collar (Fig. 7).

The microscope focuses with a sliding

tube inside a friction collar (Fig. 8),

allowing it to change focus easily from

slide to live box. The eyepiece is composed

of two air separated glass elements.

The bottom of the lower element

of the eyepiece extends below its housing

and is convex. The eyepiece lens is

approximately 19 mm in diameter, and

the live box about 25.4 mm.

Unlike most similar small microscopes

the top lens of the eyepiece is not

flush with the top of the instrument, but

recessed approximately 7 mm.

The microscope was sold in a single

hinged wood box, with single front

latch approximately 38.5 mm high x 50

mm x 67 mm at its longest dimension.

Although protective of the instrument

when stored, it was not an ideal companion

for the pocket. See Fig. 12 for a

more convenient carrying case. The microscope's

size and design, in particular

its integral live box, should make it a

nice companion for field trips. So, this

raises the question of its optical performance.

On page 8 are pictures taken though

the microscope of two small, approximately

55mm x 17mm, paper covered

Victorian slides of a 'flea' and 'hair'; live

box subject resolution is similar. These

were adjusted in Photoshop to approach

the visual view through the microscope.

In use, actual views are somewhat crisper

than the photographs suggest. Fig. 9

shows a flea as seen in its entirety

through the microscope's eyepiece. Fig.

11 is a photograph through an Olympus

microscope of the hair shown in Fig. 10,

providing a comparison with a modern

benchtop instrument. Performance is

surprisingly good for an instrument only

40mm tall when closed.

Figure 7. 'Live Box' Microscope

dissembled.

Figure 8: Top view

MicrobeHunter Microscopy Magazine - January 2012 - 7


HISTORICAL

MICROSCOPY

“Live Box” Microscope

Figure 9: Flea seen through 'Live

Box' microscope.

Figure 10 (bottom left): Hair seen

through 'Live Box' microscope.

Figure 11 (bottom right): Hair seen

through an Olympus benchtop at

100x for comparison.

The full provenance of the instrument

is unknown. Before I obtained the

microscope, it was owned by several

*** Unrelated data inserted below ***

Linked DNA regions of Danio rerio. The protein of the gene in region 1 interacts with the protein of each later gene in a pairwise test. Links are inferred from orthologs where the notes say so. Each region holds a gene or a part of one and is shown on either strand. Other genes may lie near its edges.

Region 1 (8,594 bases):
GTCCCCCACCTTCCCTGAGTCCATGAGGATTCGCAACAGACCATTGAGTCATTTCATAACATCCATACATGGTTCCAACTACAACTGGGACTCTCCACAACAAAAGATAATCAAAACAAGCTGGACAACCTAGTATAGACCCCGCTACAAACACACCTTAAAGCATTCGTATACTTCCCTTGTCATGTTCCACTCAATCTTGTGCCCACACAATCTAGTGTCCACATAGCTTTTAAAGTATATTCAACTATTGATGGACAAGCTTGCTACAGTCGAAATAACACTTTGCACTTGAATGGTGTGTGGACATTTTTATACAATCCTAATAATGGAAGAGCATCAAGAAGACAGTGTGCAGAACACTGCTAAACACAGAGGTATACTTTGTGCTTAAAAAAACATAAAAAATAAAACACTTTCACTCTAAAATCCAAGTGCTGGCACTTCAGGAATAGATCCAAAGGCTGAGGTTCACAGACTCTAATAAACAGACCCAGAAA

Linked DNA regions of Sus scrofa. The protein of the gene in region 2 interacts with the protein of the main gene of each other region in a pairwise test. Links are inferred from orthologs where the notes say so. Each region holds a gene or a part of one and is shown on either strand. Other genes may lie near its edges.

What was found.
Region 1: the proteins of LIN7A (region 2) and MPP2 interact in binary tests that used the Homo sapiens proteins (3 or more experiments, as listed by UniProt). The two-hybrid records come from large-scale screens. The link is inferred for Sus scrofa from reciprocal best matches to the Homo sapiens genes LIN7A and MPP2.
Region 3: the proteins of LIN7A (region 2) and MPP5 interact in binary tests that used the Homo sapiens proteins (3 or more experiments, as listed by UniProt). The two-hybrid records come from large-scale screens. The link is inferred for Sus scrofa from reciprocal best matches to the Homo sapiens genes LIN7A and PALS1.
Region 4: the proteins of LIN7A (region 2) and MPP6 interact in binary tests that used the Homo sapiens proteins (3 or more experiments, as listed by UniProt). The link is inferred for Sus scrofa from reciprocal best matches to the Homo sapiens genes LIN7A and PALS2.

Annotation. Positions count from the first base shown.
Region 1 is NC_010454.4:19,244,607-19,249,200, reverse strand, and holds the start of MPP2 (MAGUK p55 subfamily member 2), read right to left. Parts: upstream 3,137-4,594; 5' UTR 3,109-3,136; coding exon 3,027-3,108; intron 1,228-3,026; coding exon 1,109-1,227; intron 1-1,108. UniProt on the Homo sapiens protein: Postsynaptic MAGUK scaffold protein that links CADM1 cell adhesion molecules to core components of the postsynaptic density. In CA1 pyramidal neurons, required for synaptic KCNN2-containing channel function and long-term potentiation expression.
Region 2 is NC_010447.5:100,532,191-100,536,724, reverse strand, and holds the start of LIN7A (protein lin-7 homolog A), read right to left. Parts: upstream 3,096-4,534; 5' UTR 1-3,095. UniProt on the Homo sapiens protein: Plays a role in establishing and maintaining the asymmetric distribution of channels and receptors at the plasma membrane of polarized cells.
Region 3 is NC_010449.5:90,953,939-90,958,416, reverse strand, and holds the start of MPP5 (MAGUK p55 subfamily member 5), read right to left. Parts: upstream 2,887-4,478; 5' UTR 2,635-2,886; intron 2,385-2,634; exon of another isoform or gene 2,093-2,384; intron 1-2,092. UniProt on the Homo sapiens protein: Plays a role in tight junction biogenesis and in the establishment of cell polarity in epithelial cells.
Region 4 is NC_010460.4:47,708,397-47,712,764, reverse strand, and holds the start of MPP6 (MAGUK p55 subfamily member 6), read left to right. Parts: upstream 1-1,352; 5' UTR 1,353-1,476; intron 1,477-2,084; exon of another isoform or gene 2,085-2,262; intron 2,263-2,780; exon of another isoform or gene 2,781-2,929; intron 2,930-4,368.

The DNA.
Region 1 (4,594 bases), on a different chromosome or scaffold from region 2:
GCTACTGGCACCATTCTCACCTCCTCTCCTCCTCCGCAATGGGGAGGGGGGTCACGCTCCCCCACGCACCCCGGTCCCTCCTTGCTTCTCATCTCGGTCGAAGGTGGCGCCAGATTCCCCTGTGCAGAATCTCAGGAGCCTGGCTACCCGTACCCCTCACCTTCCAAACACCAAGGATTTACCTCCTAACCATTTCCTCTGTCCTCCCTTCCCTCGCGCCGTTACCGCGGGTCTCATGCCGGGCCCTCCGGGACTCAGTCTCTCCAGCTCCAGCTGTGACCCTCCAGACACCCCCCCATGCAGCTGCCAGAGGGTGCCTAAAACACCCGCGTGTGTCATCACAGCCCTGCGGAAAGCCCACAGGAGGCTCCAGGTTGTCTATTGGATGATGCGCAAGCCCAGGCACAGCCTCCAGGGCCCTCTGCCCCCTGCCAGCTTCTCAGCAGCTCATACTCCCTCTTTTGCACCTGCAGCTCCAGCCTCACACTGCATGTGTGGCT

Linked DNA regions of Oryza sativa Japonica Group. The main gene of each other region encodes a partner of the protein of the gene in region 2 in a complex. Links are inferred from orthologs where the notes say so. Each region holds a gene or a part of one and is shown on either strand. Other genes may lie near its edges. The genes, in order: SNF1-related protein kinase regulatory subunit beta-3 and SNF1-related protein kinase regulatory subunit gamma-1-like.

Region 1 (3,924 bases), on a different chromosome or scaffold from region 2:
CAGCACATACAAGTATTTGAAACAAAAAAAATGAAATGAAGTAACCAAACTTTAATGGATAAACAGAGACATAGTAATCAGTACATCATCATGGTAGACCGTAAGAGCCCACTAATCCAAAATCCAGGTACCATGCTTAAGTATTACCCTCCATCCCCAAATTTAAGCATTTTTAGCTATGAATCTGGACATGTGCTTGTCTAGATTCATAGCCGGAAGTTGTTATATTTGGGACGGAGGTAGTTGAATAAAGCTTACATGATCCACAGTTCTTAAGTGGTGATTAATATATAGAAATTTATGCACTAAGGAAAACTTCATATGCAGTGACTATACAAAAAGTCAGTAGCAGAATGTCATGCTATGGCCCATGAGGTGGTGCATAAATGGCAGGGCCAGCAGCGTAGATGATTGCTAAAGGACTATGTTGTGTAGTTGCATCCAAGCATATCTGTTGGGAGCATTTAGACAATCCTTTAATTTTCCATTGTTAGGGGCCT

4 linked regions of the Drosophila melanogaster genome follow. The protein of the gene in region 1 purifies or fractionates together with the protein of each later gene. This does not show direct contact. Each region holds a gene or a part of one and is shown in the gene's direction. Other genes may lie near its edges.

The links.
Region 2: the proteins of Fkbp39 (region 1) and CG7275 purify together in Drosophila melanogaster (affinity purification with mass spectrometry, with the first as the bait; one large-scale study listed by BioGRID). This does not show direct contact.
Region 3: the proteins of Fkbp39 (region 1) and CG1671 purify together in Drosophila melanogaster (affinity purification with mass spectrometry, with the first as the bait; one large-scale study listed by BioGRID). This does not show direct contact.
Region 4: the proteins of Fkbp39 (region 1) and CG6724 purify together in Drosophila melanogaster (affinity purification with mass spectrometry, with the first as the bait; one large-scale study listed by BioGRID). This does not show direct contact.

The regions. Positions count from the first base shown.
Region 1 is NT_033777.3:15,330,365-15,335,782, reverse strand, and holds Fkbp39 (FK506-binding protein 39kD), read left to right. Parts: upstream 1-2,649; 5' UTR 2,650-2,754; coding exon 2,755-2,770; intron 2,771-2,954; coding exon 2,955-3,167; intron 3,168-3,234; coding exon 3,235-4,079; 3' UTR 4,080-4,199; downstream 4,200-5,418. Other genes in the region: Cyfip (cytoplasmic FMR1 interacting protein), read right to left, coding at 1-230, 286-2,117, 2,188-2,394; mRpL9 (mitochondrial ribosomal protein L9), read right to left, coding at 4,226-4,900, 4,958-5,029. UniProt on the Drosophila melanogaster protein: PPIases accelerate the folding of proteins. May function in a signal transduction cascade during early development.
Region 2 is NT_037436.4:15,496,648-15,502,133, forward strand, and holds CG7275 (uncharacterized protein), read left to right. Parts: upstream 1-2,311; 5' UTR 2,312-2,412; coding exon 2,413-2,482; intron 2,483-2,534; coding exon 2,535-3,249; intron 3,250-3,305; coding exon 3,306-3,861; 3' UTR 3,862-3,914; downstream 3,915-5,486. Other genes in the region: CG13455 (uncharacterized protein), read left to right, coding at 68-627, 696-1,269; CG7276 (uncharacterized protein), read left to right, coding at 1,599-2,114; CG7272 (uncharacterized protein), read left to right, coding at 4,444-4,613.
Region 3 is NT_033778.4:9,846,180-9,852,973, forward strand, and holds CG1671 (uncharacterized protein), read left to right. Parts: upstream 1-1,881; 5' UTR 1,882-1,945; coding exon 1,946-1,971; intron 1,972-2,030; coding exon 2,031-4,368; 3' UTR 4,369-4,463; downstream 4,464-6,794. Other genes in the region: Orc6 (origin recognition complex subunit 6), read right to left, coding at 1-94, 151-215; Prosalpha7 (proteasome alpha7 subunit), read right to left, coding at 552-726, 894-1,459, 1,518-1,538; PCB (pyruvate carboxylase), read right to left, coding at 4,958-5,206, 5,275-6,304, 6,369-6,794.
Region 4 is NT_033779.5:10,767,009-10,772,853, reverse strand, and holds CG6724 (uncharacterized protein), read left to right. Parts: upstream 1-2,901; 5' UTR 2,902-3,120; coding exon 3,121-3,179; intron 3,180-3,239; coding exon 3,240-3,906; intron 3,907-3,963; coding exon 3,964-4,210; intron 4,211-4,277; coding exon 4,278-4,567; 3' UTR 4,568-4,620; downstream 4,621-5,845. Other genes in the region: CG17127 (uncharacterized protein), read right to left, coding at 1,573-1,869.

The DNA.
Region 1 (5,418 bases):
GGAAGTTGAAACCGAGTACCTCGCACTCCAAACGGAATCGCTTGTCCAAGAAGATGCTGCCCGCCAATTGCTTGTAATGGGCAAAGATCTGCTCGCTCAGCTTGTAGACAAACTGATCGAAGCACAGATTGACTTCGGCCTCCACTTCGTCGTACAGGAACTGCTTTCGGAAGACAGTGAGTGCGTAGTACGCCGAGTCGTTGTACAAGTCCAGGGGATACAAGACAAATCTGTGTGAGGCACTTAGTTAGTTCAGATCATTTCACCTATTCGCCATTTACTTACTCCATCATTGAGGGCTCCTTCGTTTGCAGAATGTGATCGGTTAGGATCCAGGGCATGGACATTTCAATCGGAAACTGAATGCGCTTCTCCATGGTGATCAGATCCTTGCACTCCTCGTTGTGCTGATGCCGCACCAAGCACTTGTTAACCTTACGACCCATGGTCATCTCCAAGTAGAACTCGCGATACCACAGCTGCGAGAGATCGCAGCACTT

generations of a Western US family. It

had been used extensively as demonstrated

by the occasional slippage of the

friction focusing tube, which was easily

repaired.

Although, perhaps, not quite as optically

capable as e.g., a later Seibert

Wetzlar Emoscope, its ability to accept

both slides and its integral live box, in

which specimens can be quickly enclosed,

makes it an almost ideal, easy

to carry companion for field trips. I

now pocket this microscope for excursions

stowed in a nicely fitting case,

originally made for an Edmund N.J.

optical measurement viewer (Fig. 12).

Small cylindrical brass microscopes

are still widely available and are usually

quite inexpensive, in today's, 2011,

market from $10 to $50 depending on

condition, completeness, and of course

the buyers present at the time of sale. A

similar example to the one presented

here sold with wood case on eBay in

Apr 2011 for $50 ix .

The 'Live Box' style of pocket microscope

discussed here occasionally

comes to market, and although not up to

professional quality, these instruments

are still quite capable microscopes that

make excellent, comfortable to carry,

and convenient companions for casual

outings.

The author welcomes any suggestions

for corrections or improvement.

He is always pleased to learn about any

unique small brass cylindrical microscopes.

He can be contacted at,

R. Jordan Kreindler:

leona111@bellsouth.net

©2011 Text and photographs by the

author.


8 - MicrobeHunter Microscopy Magazine - January 2012


“Live Box” Microscope

HISTORICAL

MICROSCOPY

Figure 12. Carrying case for 'Live

Box' Microscope, adapted from an

Edmund, N.J. measurement tool

References

i Turner, G.L'E. The Great Age of the Microscope. The Collection of the Royal Microscopical Society through 150 Years.

Adam Hilger: Bristol, England and New York, 1989, Figs. 262, 265, 266, 267, and 268

ii Ibid, Fig. 310.

iii Bracegirdle, Brain. A Catalog of the Microscopy Collection of The Science Museum, London. 2005, Item 1/32 - "Pocket

Microscope", 1/33 "Pocket Microscopes", 4/31 "Pocket Microscope", etc.

iv Purtle, Helen R. (ed.). The Billings Microscope Collection. Second Edition. Armed Forces Institute of Pathology:

Washington, D.C., 1974, Figs 294, 296, 314, 393

v Mach, Martin. 30 g of microscope please! Micscape Magazine, August 2000

vi Weiner, Dora B. RASPAIL SCIENTIST and REFORMER. New York: Columbia University Press, 1968

vii Ibid iii, 4/27 "Pocket Microscope"

viii Moe, Harald. The Story of the Microscope. Rhodos: Denmark, 2004, p 189

ix US eBay, April 14, 2011, Item ID 290553686109, 4 bidders, 9 bids, USD

MicrobeHunter Microscopy Magazine - January 2012 - 9


IMAGE PROCESSING

Exposure control

Sometimes it is impossible to show both bright and dark areas of a micrograph correctly

exposed. HDR imaging combines micrographs of different exposures to obtain a single,

correctly exposed picture. This article shows three ways on how to do this.

Oliver Kim

Some microscopic specimens can

have a large difference in bright

and dark areas. Insects and other

arthropods, for example, have a dark